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Lift Every Saddle

When the Bill Pickett Rodeo comes to town, the pride rises like dust.

SLIDESHOW

A cowboy at the Bill Pickett Invitational Rodeo waving a version of the African American flag.

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Brianna Owens traveled to the rodeo from Houston.

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Jamir Graham, a high schooler from Hayward.

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A cowboy warming up.

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Mr. Theus lives on a ranch in Valley Springs and used to own an Oakland barbershop.

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Snakeskin cowboy boots.

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Cowgirl Danesha Henderson.

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The crowd at the Rowell Ranch Rodeo Grounds in Castro Valley. This year’s rodeo takes place July 14 and 15.

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A cowgirl prepares to compete.

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Loyal fans at the Bill Pickett Rodeo in Castro Valley.

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A survey taken at the 2017 event revealed that 90 percent of attendees had been there at least 10 times before.

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Jewell Weaver of Discovery Bay produces black western films.

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Not all of the action happens in the arena.

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Editor’s Note: This is one of many stories San Francisco is publishing over the next month as part of the June 2018 East Bay Issue. To read stories as they become available online, click here.


Sonya Hopkins
is a 55-year-old senior systems analyst for Contra Costa County. But when the second week of July rolls around, she’s a barrel racer. She’s also damn good at steer decorating—a speed event that involves tying a ribbon to the wildly swinging tail of a riled-up steer. Hopkins is a self-declared black cowgirl and a longtime competitor in the Bill Pickett Invitational Rodeo—the country’s only touring African American rodeo company, which rides into Castro Valley for the 34th year this summer. 

“In 1995, I went to my very first Bill Pickett Rodeo and saw girls out there who looked just like me,” says Hopkins, who graduated from Pinole Valley High and grew up around horses. “And I told my mother, ‘Next year I’m going to compete in the rodeo, even if I’m just walking around the barrels.’” This will be Hopkins’s 20th year competing in it, and now she does so alongside her 16-year-old son, Cameron, whom she and his rodeo-loving father nicknamed Cowboy Cameron as a baby.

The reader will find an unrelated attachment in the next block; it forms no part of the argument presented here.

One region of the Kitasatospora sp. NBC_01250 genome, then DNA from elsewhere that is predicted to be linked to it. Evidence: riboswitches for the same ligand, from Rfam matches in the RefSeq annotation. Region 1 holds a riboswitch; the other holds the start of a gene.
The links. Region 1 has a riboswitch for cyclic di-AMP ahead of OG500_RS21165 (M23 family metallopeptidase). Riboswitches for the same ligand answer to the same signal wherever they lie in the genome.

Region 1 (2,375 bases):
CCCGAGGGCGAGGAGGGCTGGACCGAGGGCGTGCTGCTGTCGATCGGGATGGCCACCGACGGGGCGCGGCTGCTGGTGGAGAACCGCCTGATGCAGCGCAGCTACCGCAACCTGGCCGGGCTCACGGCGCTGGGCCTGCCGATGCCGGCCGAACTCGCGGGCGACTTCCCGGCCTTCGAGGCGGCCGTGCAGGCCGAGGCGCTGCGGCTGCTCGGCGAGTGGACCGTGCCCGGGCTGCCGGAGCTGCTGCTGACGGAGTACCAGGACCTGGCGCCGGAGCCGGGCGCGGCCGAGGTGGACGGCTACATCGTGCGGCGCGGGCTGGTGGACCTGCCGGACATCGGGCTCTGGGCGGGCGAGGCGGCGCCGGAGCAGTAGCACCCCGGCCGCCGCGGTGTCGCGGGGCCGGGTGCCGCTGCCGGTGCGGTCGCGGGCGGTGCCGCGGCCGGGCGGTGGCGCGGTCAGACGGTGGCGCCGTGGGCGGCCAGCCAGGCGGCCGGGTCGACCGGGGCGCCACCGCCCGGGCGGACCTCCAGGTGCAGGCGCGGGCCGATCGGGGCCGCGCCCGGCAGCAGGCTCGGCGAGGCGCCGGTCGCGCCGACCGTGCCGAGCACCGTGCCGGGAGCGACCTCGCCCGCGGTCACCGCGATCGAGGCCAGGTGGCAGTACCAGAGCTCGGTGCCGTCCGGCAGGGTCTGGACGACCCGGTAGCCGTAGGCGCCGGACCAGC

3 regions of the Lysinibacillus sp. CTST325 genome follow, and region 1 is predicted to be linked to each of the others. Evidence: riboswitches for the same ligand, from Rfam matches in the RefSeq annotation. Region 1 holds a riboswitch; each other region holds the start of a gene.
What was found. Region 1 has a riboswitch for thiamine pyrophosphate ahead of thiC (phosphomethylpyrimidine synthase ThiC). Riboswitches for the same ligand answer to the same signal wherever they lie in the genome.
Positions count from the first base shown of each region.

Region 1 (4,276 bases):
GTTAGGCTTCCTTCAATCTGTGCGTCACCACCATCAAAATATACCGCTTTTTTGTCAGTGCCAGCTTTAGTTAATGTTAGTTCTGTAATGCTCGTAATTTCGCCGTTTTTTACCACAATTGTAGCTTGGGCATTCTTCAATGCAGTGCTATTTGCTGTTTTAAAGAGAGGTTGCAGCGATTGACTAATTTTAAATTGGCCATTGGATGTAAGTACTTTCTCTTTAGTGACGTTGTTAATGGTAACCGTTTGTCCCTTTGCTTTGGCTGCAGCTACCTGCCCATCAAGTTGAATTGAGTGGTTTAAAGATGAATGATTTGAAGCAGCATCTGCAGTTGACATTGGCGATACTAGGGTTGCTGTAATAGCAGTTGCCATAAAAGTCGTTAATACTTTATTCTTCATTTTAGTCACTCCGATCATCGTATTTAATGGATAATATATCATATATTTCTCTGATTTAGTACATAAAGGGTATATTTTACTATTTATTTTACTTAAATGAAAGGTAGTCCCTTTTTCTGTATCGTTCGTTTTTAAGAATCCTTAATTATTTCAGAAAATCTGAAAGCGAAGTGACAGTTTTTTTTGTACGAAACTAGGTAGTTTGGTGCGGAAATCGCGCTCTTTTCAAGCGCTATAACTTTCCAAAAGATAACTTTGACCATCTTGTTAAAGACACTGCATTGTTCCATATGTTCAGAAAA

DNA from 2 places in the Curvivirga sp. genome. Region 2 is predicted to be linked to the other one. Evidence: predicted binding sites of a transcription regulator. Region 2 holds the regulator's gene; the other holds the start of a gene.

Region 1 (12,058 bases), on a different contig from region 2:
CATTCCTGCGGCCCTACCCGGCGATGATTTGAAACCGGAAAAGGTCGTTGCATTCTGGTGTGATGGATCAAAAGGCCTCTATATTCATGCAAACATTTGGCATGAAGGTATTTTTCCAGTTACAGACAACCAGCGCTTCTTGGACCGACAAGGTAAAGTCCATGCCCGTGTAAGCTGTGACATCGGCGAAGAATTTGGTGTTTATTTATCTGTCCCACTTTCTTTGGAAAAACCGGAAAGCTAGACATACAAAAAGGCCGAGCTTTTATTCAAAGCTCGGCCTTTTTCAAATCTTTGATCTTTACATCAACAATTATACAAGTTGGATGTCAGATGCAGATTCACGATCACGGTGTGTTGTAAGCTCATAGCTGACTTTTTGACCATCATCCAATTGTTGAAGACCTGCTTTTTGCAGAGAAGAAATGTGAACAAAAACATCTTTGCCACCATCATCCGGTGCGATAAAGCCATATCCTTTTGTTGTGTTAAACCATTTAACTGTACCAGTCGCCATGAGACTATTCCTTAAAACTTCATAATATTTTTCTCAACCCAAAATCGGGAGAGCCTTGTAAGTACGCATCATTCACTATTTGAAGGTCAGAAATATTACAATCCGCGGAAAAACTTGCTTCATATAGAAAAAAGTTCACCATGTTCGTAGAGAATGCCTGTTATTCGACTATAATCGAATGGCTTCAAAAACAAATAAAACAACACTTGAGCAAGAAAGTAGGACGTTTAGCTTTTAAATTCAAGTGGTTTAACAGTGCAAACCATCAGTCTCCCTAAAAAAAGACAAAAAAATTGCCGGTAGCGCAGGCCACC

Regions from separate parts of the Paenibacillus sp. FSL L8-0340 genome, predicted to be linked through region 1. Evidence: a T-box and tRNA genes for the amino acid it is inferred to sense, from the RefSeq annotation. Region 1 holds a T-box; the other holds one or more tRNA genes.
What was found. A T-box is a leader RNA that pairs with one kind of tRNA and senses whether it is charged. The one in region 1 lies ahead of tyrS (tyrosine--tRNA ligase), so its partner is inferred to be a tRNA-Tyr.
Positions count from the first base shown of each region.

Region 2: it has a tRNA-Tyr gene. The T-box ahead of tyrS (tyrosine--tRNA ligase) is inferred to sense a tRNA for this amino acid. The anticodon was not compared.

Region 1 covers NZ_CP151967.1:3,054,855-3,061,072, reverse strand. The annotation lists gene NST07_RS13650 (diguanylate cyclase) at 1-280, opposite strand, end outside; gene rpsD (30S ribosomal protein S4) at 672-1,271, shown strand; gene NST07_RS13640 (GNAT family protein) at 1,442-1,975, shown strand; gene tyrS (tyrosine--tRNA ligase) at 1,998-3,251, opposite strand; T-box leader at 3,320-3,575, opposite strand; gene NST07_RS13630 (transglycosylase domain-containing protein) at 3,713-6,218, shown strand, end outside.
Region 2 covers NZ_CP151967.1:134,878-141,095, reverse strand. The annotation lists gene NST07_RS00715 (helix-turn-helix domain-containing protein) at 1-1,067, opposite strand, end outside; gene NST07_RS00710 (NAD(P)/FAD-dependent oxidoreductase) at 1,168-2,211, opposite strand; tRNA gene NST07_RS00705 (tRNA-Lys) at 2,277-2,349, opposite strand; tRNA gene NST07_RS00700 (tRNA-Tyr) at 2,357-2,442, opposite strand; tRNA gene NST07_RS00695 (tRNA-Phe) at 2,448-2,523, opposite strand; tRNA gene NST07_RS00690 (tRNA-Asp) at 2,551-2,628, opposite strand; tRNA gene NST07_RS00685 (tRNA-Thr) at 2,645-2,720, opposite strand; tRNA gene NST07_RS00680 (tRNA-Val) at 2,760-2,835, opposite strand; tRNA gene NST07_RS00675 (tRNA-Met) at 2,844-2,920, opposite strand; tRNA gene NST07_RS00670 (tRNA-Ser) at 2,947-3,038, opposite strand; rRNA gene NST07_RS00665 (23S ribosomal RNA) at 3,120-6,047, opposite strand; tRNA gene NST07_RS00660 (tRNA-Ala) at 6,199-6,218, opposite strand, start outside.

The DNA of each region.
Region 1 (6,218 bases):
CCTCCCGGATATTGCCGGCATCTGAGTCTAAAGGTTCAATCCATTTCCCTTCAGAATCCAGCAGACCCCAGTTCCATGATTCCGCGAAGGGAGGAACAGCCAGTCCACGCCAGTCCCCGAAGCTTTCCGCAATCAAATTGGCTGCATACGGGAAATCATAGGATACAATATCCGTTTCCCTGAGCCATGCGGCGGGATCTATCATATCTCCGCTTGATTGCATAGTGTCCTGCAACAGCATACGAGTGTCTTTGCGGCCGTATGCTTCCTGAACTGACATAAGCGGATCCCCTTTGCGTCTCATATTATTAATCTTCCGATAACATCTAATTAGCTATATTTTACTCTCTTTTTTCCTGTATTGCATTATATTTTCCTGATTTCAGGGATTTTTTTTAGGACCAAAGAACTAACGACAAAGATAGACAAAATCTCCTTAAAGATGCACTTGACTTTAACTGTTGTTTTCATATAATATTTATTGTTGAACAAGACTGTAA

The idea for an African American rodeo staked its claim in Lu Vason’s mind back in 1977. That year, the Berkeley-raised businessman attended Wyoming’s Cheyenne Frontier Days and was immediately struck by something: There wasn’t a single black cowboy on the dirt. To Vason, this wasn’t just a diversity problem. It was a misrepresentation of history. African Americans were integral in the settling of the American West, and legendary black cowboys and cowgirls such as Nat Love, Clara Brown, and Mary Fields were heroes in their day. Vason held the first Bill Pickett Invitational Rodeo in Denver in 1984, and in addition to competing in the traditional rodeo events, his all-black crew of cowboys and cowgirls reenacted gripping tales from the Old West that tended to be overlooked in most history books. At the center was the story of Bill Pickett, the Texas-born son of a former slave and a rodeo superstar. Pickett invented bulldogging, a now-popular event that involves riding alongside a steer, jumping onto its shoulders, and wrestling it to the ground. 

“It became a way of educating and correcting the myth that there were no African American cowboys in the West,” says Jeff Douvel of Oakland. The rodeo’s regional coordinator, he’s been working with the show for 32 years, although now, at age 70, his competition days are behind him. “It’s a hard, grueling, dangerous job,” he says. “It’s not something you can fake—a person trying to rope a steer can not get their finger out of the way when they dally their rope around the horn of the saddle, and when that steer snaps that rope, your finger can literally get cut right off.”

But the rewards outweigh the risks for the riders—and even the risks are admittedly part of the draw for the nearly 6,000 fans who fill the Rowell Ranch Rodeo Grounds in Castro Valley each July. “You would have thought by this age, 2018, rodeoing would have been a thing of the past, but it’s actually growing,” Douvel says. “That’s because it’s a culture, it’s a history. The settling of the western frontier was not any small feat.”

  

Originally published in the June issue of San Francisco

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